A. It's quite easy to stop things when you are not attached emotionally, it was the tackle by Callum McManaman which brought a lot of noise in the newspapers, it's normal they have to sell papers and get visits on websites. After two weeks he was playing, it was a nasty tackle, but he was still playing two weeks later and probably could have done the week after. The assistant manager at Newcastle (John Carver) was quite personal about it, which doesn't make sense to me. I don't win anything by throwing a punch and I know people in football that have a really high heart-rate when they are playing, but being on the bench it's not the same. There should always be someone who tries to stop (things escalating), otherwise this world would be crazy.
Q. How did Roberto Martinez prepare the team for matches and do you think he will do well at Everton?
A. He was very simple, he knows the minds of the players very well. He did his exercises on the training ground which included his tactics, though sometimes he wouldn't even mention tactics. He would say you have to do this and that, one touch or two touches and if you thought a little bit more about then you would see what he meant on a Saturday before a game. He controls the minds of the players and that's one of his biggest assets. I don't know Everton, only as an outsider and it's not fair for me to say an opinion on anything about it. I hope he does well, I think he can get top six and I have a couple of ex-teammates there so I will be watching some games.
Q. Did he give players specific instructions or did he allow freedom of expression?
A. He brought the kind of players who fitted into his way of playing of football. Which is one of the hardest things he will face at Everton, having an already formed team. He saw us at other clubs and he sees us round the training ground each day so he knows what you can give.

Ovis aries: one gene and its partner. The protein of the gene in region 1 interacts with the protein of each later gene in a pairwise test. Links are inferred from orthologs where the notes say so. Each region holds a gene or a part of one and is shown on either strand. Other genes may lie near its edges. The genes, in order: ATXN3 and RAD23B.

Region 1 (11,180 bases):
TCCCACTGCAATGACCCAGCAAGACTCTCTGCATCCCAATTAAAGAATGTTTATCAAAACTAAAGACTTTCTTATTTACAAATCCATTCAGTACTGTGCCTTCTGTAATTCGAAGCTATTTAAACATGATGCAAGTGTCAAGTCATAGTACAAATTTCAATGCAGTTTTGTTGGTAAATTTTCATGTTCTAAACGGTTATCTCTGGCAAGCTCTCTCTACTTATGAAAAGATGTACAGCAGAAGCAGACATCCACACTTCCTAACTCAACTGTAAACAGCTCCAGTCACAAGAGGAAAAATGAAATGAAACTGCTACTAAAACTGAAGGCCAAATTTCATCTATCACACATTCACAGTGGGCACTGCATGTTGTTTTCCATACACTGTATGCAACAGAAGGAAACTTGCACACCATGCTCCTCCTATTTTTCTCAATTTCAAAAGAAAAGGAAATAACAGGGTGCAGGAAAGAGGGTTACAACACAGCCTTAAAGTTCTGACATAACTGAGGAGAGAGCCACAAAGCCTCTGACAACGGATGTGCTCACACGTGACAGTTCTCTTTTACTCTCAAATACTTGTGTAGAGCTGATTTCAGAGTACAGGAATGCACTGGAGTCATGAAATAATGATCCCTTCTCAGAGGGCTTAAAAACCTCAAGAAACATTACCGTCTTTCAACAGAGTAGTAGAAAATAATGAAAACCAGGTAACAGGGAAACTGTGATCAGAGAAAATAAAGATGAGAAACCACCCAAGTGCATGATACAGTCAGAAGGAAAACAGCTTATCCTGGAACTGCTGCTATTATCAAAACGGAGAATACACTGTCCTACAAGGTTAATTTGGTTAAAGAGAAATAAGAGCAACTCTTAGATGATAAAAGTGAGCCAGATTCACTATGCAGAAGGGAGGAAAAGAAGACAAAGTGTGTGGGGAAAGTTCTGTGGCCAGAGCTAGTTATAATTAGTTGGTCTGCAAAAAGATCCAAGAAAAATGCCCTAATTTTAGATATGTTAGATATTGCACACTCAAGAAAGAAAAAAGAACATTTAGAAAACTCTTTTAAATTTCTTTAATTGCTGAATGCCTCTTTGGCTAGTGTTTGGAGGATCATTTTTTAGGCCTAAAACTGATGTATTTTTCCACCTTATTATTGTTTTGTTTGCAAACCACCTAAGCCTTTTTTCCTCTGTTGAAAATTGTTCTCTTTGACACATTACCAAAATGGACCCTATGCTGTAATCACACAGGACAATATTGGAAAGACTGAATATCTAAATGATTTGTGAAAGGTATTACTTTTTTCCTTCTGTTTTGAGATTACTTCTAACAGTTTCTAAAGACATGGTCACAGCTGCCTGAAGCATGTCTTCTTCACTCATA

Q. Who's the best player you have played with?
The best centre-back at Wigan was Ivan Ramis, being my position it's my reference. Jordi Gomez doesn't need anything else other than a movement to change a game totally, the kind of player that you can't defend against because you depend on what another player is doing, it's the hardest thing to have to watch behind your back and you need communication.
Q. What was Arouna Kone like to play against in training and could you keep up?
A. You have to get to the ball before him, otherwise what can you do. You can't touch him because he uses his strength to turn and you can't be quicker than him, you can't do a one versus one because he will shoot from 25 yards and make the goalkeeper perform one of the saves of his life. So you just have to get there before him or persuade him to pass the ball.
Q. What's your favourite Oasis song and who's your favourite Gallagher - Noel or Liam?
So hard, (goes to check his iTunes), I'm going to say 'The Master-plan' because I have two LS Lowry paintings and the video was based on these pictures. It's this working-class propaganda, I love this feeling, it's why Manchester is so deep inside me. The Gallagher's father, because he made the two of them, one this great songwriter and one with this attitude which tells people to f*** off.
This is the second part of the interview, for the first part go over to Bundesliga Football or read this on Román Golobart. We would like to thank Román for his time and honesty, if you want to follow the player on Twitter its @PutifarGolobart